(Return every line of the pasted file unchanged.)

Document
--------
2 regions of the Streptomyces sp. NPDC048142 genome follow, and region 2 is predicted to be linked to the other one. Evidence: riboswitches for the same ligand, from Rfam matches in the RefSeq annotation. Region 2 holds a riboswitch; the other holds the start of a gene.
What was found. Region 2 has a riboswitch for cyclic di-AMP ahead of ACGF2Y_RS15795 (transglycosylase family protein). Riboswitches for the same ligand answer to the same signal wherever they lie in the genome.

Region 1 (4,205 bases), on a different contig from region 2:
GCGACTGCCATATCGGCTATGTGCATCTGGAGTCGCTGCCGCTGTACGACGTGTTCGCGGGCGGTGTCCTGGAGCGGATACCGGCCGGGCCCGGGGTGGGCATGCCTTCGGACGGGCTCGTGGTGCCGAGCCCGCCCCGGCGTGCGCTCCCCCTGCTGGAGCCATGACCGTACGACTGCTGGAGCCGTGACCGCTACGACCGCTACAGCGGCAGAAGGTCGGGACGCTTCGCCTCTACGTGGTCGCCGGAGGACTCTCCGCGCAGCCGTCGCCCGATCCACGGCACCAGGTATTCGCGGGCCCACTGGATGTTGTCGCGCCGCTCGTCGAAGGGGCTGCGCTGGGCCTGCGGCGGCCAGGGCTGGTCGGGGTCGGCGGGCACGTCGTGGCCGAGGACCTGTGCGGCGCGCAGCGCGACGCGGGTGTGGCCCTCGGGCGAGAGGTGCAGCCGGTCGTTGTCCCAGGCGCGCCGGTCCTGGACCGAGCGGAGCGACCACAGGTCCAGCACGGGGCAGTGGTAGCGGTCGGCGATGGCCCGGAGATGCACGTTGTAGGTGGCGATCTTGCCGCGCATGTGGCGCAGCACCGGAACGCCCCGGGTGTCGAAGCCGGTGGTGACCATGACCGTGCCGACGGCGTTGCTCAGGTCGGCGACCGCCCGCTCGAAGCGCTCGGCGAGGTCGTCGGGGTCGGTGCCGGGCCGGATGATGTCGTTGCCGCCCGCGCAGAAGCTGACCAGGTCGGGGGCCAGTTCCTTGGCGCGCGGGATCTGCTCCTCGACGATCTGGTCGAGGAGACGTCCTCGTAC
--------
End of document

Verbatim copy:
2 regions of the Streptomyces sp. NPDC048142 genome follow, and region 2 is predicted to be linked to the other one. Evidence: riboswitches for the same ligand, from Rfam matches in the RefSeq annotation. Region 2 holds a riboswitch; the other holds the start of a gene.
What was found. Region 2 has a riboswitch for cyclic di-AMP ahead of ACGF2Y_RS15795 (transglycosylase family protein). Riboswitches for the same ligand answer to the same signal wherever they lie in the genome.

Region 1 (4,205 bases), on a different contig from region 2:
GCGACTGCCATATCGGCTATGTGCATCTGGAGTCGCTGCCGCTGTACGACGTGTTCGCGGGCGGTGTCCTGGAGCGGATACCGGCCGGGCCCGGGGTGGGCATGCCTTCGGACGGGCTCGTGGTGCCGAGCCCGCCCCGGCGTGCGCTCCCCCTGCTGGAGCCATGACCGTACGACTGCTGGAGCCGTGACCGCTACGACCGCTACAGCGGCAGAAGGTCGGGACGCTTCGCCTCTACGTGGTCGCCGGAGGACTCTCCGCGCAGCCGTCGCCCGATCCACGGCACCAGGTATTCGCGGGCCCACTGGATGTTGTCGCGCCGCTCGTCGAAGGGGCTGCGCTGGGCCTGCGGCGGCCAGGGCTGGTCGGGGTCGGCGGGCACGTCGTGGCCGAGGACCTGTGCGGCGCGCAGCGCGACGCGGGTGTGGCCCTCGGGCGAGAGGTGCAGCCGGTCGTTGTCCCAGGCGCGCCGGTCCTGGACCGAGCGGAGCGACCACAGGTCCAGCACGGGGCAGTGGTAGCGGTCGGCGATGGCCCGGAGATGCACGTTGTAGGTGGCGATCTTGCCGCGCATGTGGCGCAGCACCGGAACGCCCCGGGTGTCGAAGCCGGTGGTGACCATGACCGTGCCGACGGCGTTGCTCAGGTCGGCGACCGCCCGCTCGAAGCGCTCGGCGAGGTCGTCGGGGTCGGTGCCGGGCCGGATGATGTCGTTGCCGCCCGCGCAGAAGCTGACCAGGTCGGGGGCCAGTTCCTTGGCGCGCGGGATCTGCTCCTCGACGATCTGGTCGAGGAGACGTCCTCGTAC